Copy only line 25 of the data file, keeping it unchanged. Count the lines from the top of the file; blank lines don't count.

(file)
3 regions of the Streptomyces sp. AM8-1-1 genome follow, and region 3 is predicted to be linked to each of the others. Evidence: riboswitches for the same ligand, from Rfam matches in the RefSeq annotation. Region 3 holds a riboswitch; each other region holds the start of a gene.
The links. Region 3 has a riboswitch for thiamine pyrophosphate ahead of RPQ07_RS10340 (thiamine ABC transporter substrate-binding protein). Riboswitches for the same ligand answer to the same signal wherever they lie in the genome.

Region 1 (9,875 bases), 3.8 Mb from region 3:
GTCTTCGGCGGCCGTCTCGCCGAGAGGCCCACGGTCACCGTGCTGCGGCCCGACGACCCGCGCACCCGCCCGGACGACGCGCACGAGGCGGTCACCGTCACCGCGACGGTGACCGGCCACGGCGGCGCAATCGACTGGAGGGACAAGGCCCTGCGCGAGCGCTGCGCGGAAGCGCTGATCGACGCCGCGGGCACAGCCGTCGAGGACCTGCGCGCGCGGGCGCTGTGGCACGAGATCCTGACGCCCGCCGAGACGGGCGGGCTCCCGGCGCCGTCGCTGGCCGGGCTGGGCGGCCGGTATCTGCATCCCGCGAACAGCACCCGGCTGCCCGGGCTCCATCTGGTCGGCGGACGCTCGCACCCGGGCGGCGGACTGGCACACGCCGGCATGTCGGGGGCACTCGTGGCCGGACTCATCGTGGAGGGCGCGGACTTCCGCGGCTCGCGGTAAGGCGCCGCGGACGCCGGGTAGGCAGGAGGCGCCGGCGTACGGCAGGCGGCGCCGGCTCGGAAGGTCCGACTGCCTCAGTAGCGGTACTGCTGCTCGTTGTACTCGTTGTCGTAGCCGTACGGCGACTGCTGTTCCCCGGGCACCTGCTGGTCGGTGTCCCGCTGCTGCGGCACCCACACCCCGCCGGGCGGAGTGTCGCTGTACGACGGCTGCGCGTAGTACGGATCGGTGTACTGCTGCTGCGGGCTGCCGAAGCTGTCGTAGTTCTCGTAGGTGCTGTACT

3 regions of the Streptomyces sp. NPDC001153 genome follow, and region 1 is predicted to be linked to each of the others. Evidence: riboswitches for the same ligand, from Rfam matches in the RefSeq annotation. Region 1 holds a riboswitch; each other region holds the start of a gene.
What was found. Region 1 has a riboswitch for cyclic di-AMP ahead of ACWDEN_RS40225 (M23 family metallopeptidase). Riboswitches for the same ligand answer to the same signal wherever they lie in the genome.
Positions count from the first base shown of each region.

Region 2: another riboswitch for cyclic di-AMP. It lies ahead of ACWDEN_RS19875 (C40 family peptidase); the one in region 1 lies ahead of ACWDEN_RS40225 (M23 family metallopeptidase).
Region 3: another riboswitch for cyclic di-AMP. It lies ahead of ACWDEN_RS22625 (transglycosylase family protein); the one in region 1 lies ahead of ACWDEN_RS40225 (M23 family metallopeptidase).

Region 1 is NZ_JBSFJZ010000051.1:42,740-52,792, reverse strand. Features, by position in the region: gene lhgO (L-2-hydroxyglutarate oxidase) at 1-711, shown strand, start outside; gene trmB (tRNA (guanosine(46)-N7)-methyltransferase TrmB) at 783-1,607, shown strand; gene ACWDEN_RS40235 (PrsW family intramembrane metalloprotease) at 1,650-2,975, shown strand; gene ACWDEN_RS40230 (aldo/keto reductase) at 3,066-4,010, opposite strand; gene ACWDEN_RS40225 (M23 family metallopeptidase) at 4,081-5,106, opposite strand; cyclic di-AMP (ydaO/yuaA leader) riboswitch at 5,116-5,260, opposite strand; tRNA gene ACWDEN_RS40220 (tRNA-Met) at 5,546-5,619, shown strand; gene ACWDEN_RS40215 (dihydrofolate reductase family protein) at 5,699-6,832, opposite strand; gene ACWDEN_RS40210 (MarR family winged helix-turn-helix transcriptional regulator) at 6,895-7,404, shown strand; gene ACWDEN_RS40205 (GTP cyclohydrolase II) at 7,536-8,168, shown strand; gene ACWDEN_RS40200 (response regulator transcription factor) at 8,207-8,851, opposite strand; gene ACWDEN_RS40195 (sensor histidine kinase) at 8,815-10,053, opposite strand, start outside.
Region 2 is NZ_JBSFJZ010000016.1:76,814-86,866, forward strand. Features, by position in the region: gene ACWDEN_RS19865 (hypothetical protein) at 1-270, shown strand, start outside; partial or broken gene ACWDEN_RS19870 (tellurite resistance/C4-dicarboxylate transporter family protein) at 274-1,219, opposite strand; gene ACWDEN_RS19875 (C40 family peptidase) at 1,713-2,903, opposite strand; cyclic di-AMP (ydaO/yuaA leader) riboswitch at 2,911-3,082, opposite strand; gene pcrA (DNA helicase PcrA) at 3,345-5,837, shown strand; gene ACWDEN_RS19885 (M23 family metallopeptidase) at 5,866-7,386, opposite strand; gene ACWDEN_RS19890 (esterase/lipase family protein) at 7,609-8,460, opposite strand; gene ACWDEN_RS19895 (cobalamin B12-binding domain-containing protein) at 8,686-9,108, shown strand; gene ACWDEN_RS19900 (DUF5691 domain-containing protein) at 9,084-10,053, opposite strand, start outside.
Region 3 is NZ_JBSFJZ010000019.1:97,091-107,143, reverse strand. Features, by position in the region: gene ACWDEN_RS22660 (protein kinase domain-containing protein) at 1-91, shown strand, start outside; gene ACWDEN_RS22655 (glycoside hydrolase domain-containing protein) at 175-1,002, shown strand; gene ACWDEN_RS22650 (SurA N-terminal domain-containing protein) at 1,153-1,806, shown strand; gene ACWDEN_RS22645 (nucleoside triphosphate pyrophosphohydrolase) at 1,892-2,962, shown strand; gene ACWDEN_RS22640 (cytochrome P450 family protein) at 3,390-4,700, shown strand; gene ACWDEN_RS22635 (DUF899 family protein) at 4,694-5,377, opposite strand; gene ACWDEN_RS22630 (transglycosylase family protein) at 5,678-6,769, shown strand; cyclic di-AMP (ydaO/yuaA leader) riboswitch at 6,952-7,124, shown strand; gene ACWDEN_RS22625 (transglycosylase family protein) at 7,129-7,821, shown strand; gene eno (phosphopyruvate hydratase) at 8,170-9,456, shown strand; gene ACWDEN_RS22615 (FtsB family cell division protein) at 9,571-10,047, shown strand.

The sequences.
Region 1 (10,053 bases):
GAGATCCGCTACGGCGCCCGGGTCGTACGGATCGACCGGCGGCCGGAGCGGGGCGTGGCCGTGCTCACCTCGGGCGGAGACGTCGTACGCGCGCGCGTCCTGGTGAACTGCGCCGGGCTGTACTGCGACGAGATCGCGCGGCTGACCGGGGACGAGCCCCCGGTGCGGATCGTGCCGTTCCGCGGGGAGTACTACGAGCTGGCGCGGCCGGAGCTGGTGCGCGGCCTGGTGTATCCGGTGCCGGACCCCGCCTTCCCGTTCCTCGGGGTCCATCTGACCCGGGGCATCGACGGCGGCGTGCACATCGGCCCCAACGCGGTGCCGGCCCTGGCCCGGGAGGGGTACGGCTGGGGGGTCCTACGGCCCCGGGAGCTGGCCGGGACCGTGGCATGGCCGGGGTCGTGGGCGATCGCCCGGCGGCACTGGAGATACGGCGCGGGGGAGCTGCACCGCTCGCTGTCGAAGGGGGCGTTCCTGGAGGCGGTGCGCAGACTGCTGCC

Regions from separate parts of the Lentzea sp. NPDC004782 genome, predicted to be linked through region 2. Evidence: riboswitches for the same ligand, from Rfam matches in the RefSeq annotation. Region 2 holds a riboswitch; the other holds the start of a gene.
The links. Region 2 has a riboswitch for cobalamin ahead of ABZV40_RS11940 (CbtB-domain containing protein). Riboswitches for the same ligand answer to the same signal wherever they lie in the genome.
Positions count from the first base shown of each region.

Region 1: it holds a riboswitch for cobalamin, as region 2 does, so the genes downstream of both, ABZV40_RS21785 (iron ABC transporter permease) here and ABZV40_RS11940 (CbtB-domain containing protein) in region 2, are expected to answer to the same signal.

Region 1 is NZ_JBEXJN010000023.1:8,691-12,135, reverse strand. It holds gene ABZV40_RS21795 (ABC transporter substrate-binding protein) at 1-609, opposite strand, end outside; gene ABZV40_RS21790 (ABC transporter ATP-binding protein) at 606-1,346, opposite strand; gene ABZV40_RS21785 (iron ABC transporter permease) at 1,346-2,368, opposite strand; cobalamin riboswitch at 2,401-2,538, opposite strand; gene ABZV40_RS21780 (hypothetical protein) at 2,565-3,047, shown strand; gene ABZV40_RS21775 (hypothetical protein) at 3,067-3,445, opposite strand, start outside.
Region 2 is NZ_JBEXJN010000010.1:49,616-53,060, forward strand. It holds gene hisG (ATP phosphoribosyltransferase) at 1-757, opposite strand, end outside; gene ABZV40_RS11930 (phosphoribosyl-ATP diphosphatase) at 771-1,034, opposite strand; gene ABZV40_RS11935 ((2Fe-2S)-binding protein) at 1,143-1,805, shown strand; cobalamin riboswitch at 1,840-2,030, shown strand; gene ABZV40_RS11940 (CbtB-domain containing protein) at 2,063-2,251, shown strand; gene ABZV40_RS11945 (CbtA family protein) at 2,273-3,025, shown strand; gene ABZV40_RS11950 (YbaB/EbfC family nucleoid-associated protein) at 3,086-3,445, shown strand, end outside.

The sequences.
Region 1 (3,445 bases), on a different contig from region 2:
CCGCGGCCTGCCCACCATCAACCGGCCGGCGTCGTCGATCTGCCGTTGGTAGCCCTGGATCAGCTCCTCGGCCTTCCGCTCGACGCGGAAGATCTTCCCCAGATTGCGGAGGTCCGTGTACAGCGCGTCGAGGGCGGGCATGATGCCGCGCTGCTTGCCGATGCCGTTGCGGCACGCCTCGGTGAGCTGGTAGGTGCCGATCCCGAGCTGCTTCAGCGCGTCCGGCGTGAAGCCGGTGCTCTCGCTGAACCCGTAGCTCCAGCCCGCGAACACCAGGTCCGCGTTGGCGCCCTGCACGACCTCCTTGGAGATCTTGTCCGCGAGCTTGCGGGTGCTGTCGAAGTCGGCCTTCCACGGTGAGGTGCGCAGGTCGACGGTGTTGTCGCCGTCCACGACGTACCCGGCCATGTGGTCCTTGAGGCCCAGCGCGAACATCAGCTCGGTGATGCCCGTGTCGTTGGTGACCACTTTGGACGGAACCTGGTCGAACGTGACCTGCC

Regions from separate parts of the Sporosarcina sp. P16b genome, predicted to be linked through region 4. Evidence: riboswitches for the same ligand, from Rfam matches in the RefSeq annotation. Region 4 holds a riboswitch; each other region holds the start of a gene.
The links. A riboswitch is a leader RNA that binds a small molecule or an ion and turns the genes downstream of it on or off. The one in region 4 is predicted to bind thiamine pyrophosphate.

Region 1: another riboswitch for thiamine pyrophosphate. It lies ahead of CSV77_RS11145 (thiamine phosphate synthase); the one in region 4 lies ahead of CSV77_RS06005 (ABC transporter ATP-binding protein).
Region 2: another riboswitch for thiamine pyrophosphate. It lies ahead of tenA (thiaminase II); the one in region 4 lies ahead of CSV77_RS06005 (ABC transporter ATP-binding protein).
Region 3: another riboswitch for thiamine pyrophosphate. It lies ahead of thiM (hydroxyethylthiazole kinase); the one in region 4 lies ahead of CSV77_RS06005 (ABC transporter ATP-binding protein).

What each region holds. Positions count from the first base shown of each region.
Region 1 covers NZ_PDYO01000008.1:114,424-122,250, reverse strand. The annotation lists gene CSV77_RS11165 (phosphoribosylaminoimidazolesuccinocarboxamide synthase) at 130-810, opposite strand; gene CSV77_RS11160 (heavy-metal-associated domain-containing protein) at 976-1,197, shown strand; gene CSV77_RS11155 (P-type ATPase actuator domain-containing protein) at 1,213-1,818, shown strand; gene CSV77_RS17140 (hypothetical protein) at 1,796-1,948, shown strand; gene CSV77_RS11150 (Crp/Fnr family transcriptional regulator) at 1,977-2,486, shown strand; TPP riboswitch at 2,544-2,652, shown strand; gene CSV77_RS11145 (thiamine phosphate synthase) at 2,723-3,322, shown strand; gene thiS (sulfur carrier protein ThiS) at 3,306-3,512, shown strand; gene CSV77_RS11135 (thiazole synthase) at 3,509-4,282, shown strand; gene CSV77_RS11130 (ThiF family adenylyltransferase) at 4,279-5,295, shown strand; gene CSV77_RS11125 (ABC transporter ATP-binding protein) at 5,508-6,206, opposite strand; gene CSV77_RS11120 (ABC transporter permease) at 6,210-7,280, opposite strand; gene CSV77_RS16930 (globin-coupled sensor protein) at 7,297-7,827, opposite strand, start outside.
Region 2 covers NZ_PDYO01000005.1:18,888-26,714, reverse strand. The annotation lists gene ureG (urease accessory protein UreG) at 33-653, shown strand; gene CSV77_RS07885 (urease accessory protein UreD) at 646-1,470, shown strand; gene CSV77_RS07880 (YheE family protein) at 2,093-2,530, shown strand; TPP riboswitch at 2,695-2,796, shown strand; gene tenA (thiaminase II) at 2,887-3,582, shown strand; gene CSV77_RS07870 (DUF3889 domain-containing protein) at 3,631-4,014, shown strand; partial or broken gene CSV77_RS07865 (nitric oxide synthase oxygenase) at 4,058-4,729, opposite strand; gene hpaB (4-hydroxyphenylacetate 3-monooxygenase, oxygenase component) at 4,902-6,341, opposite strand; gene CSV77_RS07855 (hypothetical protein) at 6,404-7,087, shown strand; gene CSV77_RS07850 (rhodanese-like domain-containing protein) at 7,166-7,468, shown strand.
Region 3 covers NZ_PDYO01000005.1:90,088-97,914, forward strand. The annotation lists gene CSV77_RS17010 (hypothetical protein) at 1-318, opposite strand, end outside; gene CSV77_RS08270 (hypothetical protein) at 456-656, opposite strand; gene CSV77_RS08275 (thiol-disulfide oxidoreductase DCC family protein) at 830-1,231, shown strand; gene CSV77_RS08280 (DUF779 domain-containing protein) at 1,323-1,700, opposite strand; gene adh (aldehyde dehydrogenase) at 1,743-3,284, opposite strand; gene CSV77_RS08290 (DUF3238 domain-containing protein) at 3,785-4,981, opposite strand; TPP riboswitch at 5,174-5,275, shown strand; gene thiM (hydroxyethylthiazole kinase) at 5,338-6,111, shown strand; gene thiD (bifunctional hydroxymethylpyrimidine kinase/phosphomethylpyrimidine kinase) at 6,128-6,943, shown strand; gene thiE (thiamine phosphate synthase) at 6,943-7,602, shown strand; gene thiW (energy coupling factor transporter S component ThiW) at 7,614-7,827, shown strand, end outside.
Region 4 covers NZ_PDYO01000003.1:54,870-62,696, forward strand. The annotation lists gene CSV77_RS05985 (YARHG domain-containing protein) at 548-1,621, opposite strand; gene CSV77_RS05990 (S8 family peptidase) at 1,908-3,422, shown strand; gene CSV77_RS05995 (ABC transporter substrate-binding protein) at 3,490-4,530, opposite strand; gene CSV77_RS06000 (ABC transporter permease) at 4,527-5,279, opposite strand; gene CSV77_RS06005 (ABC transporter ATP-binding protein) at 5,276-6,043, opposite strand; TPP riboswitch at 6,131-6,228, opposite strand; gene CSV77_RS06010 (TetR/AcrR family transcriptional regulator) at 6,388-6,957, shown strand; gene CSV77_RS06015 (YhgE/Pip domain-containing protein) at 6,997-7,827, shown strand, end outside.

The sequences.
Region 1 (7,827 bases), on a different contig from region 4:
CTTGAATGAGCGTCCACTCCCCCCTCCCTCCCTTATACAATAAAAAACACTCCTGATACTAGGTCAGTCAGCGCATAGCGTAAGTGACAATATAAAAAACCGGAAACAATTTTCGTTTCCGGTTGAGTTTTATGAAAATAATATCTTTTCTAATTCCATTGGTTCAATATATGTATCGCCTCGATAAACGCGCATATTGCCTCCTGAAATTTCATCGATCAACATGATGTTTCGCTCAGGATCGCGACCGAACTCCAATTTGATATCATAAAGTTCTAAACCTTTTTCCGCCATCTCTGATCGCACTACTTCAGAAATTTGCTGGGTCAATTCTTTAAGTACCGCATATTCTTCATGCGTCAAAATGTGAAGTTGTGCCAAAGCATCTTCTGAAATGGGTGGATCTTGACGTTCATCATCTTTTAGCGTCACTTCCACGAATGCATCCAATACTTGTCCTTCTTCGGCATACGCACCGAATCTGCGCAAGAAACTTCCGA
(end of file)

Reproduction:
Regions from separate parts of the Sporosarcina sp. P16b genome, predicted to be linked through region 4. Evidence: riboswitches for the same ligand, from Rfam matches in the RefSeq annotation. Region 4 holds a riboswitch; each other region holds the start of a gene.